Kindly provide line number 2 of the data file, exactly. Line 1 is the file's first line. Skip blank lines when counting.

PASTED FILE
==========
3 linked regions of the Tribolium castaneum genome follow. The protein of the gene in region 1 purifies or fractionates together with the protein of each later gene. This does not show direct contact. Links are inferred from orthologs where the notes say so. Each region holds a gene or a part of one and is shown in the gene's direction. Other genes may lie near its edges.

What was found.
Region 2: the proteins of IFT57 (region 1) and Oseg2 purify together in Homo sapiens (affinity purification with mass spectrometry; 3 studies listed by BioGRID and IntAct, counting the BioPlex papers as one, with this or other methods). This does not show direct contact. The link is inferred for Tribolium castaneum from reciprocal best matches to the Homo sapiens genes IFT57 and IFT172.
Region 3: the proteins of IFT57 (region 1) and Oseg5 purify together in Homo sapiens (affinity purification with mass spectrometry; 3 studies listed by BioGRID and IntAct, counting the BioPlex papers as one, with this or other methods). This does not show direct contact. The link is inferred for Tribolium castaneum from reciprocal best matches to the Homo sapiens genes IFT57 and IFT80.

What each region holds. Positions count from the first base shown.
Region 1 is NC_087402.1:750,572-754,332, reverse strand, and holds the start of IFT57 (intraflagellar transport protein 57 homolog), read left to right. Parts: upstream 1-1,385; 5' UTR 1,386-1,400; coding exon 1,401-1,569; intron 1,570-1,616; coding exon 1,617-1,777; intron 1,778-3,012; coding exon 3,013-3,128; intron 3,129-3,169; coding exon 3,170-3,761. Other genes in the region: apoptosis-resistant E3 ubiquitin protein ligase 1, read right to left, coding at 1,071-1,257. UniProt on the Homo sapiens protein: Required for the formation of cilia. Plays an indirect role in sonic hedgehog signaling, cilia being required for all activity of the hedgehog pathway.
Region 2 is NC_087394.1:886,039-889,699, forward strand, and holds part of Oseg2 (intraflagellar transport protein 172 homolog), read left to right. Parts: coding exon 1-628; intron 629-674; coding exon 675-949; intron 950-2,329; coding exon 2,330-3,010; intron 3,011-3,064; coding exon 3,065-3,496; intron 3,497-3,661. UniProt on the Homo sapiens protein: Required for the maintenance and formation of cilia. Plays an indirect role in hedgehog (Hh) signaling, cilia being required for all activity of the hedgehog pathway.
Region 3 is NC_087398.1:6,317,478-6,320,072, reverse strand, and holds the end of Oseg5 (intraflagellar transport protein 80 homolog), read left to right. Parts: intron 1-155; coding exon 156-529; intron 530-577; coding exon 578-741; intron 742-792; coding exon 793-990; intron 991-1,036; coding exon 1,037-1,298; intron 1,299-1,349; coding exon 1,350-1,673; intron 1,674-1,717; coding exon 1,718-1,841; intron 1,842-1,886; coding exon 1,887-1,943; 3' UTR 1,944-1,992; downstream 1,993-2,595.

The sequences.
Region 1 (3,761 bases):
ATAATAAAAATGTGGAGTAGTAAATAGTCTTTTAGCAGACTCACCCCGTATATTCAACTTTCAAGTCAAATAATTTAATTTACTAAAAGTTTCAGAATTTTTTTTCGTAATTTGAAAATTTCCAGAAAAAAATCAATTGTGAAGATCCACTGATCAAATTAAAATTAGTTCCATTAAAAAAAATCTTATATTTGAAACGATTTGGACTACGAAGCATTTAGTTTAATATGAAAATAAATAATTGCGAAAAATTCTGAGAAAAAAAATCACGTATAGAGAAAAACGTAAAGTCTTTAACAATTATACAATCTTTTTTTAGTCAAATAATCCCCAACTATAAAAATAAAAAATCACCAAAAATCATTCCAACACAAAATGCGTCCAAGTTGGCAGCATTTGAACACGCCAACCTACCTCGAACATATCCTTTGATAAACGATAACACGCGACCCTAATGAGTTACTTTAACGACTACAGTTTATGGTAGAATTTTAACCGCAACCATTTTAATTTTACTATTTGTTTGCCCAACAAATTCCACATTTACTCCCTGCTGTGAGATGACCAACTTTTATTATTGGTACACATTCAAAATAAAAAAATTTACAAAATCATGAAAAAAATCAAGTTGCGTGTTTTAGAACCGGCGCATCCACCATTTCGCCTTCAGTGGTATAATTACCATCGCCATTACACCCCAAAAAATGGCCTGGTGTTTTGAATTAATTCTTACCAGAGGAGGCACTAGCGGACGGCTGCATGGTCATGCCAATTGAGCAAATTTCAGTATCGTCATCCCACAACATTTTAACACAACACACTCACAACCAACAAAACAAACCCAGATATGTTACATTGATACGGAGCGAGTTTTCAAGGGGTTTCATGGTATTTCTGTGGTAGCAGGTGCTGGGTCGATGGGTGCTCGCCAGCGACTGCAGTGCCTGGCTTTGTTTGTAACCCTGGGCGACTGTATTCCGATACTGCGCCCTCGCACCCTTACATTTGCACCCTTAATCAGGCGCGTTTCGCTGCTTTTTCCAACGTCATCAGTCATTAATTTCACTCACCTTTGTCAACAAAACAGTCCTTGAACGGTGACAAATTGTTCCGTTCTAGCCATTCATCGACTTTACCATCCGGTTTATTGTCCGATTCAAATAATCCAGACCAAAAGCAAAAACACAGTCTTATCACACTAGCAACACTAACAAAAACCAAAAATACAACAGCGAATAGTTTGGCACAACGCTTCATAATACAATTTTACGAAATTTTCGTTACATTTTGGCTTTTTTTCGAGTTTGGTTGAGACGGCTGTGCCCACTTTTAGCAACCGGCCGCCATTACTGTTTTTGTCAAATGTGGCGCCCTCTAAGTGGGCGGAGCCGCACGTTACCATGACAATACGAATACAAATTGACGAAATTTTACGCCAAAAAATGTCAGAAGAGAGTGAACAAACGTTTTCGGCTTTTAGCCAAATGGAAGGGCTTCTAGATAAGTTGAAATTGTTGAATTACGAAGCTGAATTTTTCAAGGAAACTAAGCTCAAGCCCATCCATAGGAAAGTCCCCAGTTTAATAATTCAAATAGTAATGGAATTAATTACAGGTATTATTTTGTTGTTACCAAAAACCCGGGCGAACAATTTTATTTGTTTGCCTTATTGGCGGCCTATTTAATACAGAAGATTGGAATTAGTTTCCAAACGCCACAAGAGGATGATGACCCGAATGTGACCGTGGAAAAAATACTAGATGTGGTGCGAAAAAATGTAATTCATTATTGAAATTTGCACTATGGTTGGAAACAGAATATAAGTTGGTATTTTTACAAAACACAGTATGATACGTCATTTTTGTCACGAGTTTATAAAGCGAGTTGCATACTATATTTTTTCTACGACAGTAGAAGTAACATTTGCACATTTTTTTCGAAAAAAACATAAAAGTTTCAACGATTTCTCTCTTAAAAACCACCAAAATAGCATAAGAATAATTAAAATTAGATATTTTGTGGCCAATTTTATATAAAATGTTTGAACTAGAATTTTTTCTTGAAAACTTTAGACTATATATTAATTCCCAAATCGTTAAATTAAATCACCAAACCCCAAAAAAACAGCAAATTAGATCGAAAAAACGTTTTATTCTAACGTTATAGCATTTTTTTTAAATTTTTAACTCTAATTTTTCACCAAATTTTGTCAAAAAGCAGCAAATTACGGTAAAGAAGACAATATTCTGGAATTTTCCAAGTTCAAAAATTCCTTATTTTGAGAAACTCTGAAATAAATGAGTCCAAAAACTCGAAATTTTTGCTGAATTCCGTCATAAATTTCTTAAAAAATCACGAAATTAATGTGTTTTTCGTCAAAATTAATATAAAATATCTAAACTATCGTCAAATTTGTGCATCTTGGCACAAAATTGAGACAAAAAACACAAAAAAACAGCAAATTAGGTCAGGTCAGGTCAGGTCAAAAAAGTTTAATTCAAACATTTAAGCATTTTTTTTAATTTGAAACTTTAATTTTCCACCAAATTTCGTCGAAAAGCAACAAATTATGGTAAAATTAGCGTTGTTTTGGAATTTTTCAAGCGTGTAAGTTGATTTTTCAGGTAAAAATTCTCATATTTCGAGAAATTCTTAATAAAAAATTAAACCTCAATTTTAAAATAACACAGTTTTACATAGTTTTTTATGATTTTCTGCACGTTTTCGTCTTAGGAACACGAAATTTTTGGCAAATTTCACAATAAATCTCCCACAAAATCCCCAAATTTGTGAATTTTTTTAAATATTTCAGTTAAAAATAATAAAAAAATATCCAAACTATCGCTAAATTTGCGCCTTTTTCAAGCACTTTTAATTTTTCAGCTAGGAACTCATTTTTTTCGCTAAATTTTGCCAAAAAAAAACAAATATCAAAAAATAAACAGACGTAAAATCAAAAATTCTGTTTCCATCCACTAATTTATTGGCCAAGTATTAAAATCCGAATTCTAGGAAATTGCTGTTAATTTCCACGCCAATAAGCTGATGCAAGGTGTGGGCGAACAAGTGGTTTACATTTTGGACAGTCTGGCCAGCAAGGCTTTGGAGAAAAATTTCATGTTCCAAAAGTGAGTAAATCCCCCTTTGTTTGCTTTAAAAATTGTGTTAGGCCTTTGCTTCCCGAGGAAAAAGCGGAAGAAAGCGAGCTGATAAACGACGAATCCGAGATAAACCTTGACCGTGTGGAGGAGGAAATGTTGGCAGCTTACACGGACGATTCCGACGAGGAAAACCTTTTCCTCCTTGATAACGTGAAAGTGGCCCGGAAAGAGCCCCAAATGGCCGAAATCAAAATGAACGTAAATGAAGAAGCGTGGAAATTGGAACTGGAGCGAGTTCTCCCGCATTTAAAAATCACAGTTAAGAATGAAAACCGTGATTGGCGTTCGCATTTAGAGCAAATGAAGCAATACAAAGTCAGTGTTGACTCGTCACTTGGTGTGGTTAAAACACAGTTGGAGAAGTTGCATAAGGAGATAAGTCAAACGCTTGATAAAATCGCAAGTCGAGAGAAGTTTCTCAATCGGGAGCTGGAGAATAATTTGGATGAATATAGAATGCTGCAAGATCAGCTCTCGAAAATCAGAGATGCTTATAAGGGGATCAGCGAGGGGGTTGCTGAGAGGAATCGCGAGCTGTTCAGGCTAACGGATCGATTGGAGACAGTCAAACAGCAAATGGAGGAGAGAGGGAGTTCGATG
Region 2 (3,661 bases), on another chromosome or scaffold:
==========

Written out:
What was found.